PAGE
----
A fistful of dollars or just a few more dollars? Sunday Reflection – HotAir

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This morning’s Gospel is Mark 12: 38-44:

In the course of his teaching, Jesus said to the crowds: “Beware of the scribes, who like to walk around in long robes and receive greetings in the squares, places of honor in synagogues and places of honor at banquets. They devour widows’ homes and, as a pretext, recite long prayers. They will receive a very severe sentence “.

He sat down in front of the treasury and watched as the crowd put money into the treasury. Many rich people put large sums. A poor widow also came and put in two small coins worth a few cents. Calling his disciples to him, he said to them: «Truly I tell you, this poor widow has put more than all the other contributors to the treasury. Because everyone contributed with their excess wealth, but she, with her poverty, contributed everything she had, with all her livelihood “.

How much should we put in the collection plate?

If you are like me, ask this question, especially when visiting another parish or place of worship rather than your usual church. These days, I rarely make my offerings during mass, as I don’t usually carry a lot of money with me. Thanks to electronic donations, I am much more consistent with my contributions than before, but that doesn’t help much when I attend mass at another church.

I end up having to choose between two Clint Eastwood films, as today’s title suggests. Should I throw myself? a fistful of dollars, or only A few dollars more?

This is, of course, the completely wrong question. Today’s Gospel reading and the first reading of 1 Kings recall the real question: what is the level of your faith in the Lord and how much are you willing to sacrifice? The latter is not measured in dollar signs, but in what exactly we value the most. Is it salvation or is it wealth? Nothing in either pass suggests that we shouldn’t act responsibly with money. However, both passages prompt us to consider what it means to act responsibly in the light of Christ’s salvation and the mission of his Church.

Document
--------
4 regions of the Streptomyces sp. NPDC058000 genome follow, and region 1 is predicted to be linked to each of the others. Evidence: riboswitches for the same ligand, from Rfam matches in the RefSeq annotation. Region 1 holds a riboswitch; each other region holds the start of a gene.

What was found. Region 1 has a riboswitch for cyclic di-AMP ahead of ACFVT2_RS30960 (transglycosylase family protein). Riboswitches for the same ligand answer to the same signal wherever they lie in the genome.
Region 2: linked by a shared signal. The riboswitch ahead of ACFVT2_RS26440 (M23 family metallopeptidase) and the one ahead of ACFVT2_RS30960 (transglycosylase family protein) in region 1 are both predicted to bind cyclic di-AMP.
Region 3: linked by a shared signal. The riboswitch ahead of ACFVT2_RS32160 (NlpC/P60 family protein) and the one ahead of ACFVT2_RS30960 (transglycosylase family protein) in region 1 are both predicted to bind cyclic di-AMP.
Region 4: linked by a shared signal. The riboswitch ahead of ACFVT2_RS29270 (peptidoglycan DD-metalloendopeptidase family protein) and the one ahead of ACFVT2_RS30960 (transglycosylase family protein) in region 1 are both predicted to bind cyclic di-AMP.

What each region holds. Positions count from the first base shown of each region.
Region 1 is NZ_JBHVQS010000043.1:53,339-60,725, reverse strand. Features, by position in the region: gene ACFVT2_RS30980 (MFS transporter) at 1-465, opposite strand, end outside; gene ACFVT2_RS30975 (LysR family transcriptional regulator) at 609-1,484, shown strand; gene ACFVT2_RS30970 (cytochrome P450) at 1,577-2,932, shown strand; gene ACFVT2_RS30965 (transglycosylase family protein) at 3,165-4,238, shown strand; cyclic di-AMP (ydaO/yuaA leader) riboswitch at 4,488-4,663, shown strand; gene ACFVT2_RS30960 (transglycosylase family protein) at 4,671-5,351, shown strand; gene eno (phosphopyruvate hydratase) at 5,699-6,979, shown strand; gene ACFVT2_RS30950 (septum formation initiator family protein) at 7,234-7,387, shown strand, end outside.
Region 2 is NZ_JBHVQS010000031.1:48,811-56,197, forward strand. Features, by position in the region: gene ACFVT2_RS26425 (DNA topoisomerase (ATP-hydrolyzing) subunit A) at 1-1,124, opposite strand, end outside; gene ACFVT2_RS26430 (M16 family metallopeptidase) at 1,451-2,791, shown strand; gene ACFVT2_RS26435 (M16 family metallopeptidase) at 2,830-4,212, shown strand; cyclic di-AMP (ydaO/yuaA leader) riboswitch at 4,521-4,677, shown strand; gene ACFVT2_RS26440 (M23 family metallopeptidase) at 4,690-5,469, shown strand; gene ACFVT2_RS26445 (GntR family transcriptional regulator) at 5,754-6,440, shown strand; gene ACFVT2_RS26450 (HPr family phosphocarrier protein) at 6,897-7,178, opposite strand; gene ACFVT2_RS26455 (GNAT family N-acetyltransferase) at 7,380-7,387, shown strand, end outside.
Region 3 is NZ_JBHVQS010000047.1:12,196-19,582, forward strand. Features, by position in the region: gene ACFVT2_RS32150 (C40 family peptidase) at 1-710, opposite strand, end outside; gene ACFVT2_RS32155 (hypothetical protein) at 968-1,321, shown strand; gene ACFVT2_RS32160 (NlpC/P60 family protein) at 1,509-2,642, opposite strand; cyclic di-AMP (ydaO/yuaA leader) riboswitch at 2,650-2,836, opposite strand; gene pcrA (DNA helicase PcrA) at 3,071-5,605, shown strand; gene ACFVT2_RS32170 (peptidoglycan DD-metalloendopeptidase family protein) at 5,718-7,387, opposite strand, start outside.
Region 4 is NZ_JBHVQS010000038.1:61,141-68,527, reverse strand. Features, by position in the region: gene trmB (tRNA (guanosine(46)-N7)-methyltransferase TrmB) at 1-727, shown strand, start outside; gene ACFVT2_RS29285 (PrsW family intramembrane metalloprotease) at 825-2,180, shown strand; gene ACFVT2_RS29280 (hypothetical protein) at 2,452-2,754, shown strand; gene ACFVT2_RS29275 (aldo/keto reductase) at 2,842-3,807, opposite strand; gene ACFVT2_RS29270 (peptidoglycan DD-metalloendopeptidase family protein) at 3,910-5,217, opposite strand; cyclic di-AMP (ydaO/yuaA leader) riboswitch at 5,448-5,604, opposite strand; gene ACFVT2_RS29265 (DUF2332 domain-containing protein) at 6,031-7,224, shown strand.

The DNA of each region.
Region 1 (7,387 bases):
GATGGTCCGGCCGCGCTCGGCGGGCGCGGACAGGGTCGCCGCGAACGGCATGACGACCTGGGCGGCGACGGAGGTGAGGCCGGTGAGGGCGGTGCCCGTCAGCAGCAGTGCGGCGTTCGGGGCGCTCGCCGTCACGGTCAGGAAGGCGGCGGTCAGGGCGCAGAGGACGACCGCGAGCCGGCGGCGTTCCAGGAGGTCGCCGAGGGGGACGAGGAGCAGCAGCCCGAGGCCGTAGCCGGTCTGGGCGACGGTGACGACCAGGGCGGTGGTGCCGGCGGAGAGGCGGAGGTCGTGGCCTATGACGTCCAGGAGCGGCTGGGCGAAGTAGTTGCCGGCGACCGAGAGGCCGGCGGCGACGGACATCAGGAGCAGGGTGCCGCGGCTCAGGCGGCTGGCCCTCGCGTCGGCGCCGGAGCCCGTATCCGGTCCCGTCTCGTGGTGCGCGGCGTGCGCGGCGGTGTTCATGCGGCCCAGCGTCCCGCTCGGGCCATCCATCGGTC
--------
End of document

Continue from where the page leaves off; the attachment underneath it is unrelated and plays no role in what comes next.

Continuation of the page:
Jesus, in fact, begins his observation on the widow by noting that the scribes do not even use theirs money for their sacrifices. He accuses them of stealing from others to gain wealth, and then of using the stolen money to make a public show of mercy. Even putting aside the obvious hypocrisy and sin, what kind of commitment does that sacrifice really show? And what did these scribes hope to get out of it? This might deceive casual observers, but if they had actual faith in the Lord, they would have recognized that He cannot be deceived by such dishonesty. These are the acts of the infidels, no matter how much money went into the temple treasury at their hands.

On the contrary, the poor widow is barely getting by, partly due to the connivance of these authorities. Rather than accumulating what she has left to survive, she places her trust in the Lord and offers what little she has to the temple treasury. This is an act of faith, as Jesus points out, which resonates much louder than anyone offering just a few coins.

The first reading, however, takes us further and into how God responds to our sacrifice. Elijah meets a widow and asks her for a small cup of water and “some bread”. The widow explains that she has nothing but a handful of flour and a few drops of oil, which she was about to prepare as the last starvation meal for herself and her son. Elijah asks her to share the bread and let the power of God work through her, and in faith she gives the last bite of bread she has to the prophet. In doing so, the Lord blessed her for her sacrifice in behalf of His prophet, and she and her son were no longer hungry.

This foreshadows the Eucharist so strongly that it is almost too obvious to point out. As the body of Christ, we offer flour and water (as well as wine) as a sacrifice in our spiritual poverty in the mass. The priest, reciting in persona Christi understood, the transubstantiation into the Body and Blood of Christ, giving us the nourishment to continue our spiritual journey towards salvation. This offer Other acceptance of the Eucharist requires our full cooperation and faith, without which it becomes meaningless for us.

It is our faith as well as our sacrifice that God multiplies in this process. The widow gave Elijah only a bite of bread, yet she ate for a year, thanks to her faith. The widow put her few cents into the treasury, yet Jesus blessed her as more holy and faithful than anyone else in that congregation with her demonstration of faith in the Lord. The Eucharist derives from our continuous cooperation in the one sacrifice of Jesus on the cross, an unlimited blessing of that liturgical cooperation with the Lord.

Our sacrifice is measured in the completeness of our commitment to God and in our trust in Him, not in the dollar signs. The two poor widows in today’s readings have turned out to be richer than all in the Lord and offer us a better metric of Clint Eastwood’s greatest hits.

The front page image is a detail of “The Prophet Elijah and the widow of Serepta” by Bernardo Strozzi, c. 1640-44. Currently on display at Art History Museum. through Wikimedia Commons.

The “Sunday Reflection” is a fixed appointment, which looks at the specific readings used in today’s Mass in Catholic parishes around the world. The reflection represents just my point of view, intended to help me prepare for the Sabbath day and perhaps start a meaningful discussion. The reflections of the previous Sunday from the main page can be found here.

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